October 17, 2023 – 249 comments
For a while, city crews were under orders to push ahead with the plan.

October 31, 2023 – 254 comments
This was the most-commented pickleball-related story. The “two-week pause” has so far lasted two months.

May 13, 2023 – 295 comments
To date, no arrest has been announced in the shooting death of 25-year-old Davonte Sanchez.

July 16, 2023 – 311 comments
A man slammed his car into Madison Kelly‘s car so hard that she and her car were pushed over the seawall and into Elliott Bay; bystanders pulled her out. She spent many weeks in the hospital/rehab. To date, the driver who hit her has not been charged.

November 10, 2023 – 320 comments
Some current and former workers at West Seattle’s only movie theater announced they were going on strike. They picketed off and on for some days afterward; the theater remained open.

September 16, 2023 – 337 comments
A huge Fourth-of-July-quality fireworks show off the west side of Puget Sound was heard around the region. To date, no official confirmation of who it was for, but The Seattle Times followed the trail quite a distance.

PREVIOUS YEARS: Here are our previous most-commented-stories lists, going back to 2011:


(Image by starline on Freepik)

WEEKEND SCENE: Washington State Black Legacy Institute hosts Business Festival During Kwanzaa at new Admiral home

Since our visit for this story earlier this month, the Washington State Black Legacy Institute has added new displays at its new home in the city-landmark former church previously known as The Sanctuary at Admiral. Portraits of historic Black community leaders and entrepreneurs line the lobby’s main wall, and curator Roger Evans says more are on the way. But today the focus is on modern-day entrepreneurs, as the three-day Business Festival During Kwanzaa concludes. An afternoon of free workshops complements a vendor fair in the main room.

Among the participating entrepreneurs is Denise Leonard, with hats and jewelry from her business A Sista Thang Fashions:

She told us these creations channel her passions, and she’s hoping to inspire young women. She’s on the north side of the room, while on the south side you’ll find art by Edimbo Lekea of Natty Dread Illustration:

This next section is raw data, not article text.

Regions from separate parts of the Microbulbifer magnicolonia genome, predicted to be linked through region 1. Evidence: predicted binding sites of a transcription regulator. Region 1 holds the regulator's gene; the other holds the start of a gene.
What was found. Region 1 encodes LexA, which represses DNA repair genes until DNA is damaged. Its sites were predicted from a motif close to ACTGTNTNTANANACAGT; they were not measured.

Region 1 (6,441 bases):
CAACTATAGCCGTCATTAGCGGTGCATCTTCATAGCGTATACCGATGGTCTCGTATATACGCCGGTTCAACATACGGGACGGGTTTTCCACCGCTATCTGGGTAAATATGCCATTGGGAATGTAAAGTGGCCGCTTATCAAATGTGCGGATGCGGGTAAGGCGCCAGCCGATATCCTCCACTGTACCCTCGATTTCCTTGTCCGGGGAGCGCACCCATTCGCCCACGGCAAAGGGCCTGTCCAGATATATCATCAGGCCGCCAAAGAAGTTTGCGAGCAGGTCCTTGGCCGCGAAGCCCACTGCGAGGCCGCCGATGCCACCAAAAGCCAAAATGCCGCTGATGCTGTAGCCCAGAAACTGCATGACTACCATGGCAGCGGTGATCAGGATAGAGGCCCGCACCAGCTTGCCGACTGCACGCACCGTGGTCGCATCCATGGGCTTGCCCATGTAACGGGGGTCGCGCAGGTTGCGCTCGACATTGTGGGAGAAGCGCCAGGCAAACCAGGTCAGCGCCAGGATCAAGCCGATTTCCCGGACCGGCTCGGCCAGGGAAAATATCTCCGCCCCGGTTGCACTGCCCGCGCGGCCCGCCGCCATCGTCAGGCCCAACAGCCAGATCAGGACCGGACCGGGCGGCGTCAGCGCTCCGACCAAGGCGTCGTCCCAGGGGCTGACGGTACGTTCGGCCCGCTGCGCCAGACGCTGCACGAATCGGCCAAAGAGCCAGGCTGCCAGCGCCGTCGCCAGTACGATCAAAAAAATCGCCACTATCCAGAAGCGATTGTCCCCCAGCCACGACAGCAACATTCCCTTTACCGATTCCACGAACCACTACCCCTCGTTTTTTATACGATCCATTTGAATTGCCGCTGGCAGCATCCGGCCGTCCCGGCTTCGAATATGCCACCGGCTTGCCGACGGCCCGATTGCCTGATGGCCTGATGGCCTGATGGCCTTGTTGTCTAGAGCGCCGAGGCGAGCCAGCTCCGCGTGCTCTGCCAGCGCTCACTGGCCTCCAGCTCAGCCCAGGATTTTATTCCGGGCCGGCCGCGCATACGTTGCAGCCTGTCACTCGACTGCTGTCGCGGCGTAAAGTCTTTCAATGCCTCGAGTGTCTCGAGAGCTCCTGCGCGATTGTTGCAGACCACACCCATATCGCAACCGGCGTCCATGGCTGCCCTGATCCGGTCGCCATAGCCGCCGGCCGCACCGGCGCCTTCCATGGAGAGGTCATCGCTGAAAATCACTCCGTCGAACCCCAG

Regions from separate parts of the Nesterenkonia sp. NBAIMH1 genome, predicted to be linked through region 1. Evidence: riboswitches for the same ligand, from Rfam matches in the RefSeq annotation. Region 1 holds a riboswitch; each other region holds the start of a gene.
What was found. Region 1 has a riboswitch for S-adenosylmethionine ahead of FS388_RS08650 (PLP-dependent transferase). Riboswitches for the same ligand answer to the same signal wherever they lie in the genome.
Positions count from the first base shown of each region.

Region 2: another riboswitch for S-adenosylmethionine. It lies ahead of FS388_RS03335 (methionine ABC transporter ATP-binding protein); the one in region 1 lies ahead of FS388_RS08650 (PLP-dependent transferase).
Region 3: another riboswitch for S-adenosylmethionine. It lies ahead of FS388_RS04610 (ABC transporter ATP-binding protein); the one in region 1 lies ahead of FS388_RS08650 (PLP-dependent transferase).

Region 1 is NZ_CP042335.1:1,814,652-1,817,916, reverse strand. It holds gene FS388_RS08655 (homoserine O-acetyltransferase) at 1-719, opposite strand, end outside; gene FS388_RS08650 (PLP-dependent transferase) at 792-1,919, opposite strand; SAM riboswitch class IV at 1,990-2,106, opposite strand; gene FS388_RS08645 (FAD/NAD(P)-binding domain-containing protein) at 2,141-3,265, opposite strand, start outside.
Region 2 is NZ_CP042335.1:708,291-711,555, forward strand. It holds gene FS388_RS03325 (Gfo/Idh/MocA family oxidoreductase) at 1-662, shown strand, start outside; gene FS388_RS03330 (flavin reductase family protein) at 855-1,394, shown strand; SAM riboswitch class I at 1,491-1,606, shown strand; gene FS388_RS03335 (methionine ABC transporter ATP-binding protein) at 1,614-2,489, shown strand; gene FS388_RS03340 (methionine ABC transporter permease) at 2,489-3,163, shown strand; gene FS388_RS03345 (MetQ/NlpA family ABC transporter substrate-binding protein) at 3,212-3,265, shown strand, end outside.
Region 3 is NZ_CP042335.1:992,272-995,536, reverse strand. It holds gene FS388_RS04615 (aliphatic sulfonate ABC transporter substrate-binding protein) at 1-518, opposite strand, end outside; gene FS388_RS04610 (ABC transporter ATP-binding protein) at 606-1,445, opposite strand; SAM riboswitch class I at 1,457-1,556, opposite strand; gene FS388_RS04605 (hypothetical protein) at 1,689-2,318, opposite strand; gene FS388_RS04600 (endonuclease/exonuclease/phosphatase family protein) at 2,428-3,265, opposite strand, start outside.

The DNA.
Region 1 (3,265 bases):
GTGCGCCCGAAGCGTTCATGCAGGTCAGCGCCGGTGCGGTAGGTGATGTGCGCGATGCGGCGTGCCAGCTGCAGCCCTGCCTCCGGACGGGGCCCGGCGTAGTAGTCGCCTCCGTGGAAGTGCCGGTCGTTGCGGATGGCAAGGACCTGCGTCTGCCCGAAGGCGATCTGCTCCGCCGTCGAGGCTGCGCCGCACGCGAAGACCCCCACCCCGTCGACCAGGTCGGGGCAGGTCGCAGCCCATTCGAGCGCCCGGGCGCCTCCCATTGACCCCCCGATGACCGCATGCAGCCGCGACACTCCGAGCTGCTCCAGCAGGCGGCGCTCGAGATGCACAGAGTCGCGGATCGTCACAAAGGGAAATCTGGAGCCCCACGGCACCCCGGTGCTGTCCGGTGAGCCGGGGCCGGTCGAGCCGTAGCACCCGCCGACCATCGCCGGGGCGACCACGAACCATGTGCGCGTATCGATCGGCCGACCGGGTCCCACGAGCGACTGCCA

Other vendors are listed here. Here’s the workshop schedule for the rest of the afternoon:

1:00 pm – 2:00 pm Pearl Nelson. “1st-time Homebuyer”

2:00 pm – 3:00 pm Melany Bell. “Food is First”

3:00 pm – 4:00 pm Evan Poncelet. “Fundraising for Community and Venture Scale Businesses”

All are welcome; WSBLI is at 2656 42nd SW, and the festival concludes at 5 pm.

Washington State Black Legacy Institute finds a home in West Seattle and prepares to present first Business Festival During Kwanzaa

By Tracy Record
West Seattle Blog editor

The city-landmark building at 2656 42nd Avenue SW is now home to history beyond its own.

The former Christian Science church and ex-Sanctuary at Admiral is the new home of the Washington State Black Legacy Institute.

You’re invited to one of WSBLI’s first public events, the Business Festival During Kwanzaa, Friday, December 29, through Sunday, December 31. (More on that later.)

We visited the building to talk with WSBLI’s curator Roger Evans about what’s taking shape. The goal is to unearth the stories of Black Washingtonians whose successes go back as far as the 1800s, not just to ensure those stories aren’t lost in the mist of time, but also to present them to new generations that can be inspired to take action when they see what these people achieved.

The WSBLI will be more than a place where you can go and look at exhibits, Evans explains, saying he and those working with him were drawn to the building because it has so many spaces where visitors can engage with materials and stories interactively. What he’s working with includes a 1926 copy of Who’s Who in Washington State, “centered on the Black community,” including businesspeople who comprised “a hidden Black Wall Street.” Evans is eager to “retell the story … to empower people to be contributors, not disrupters … to let them know they are valued.”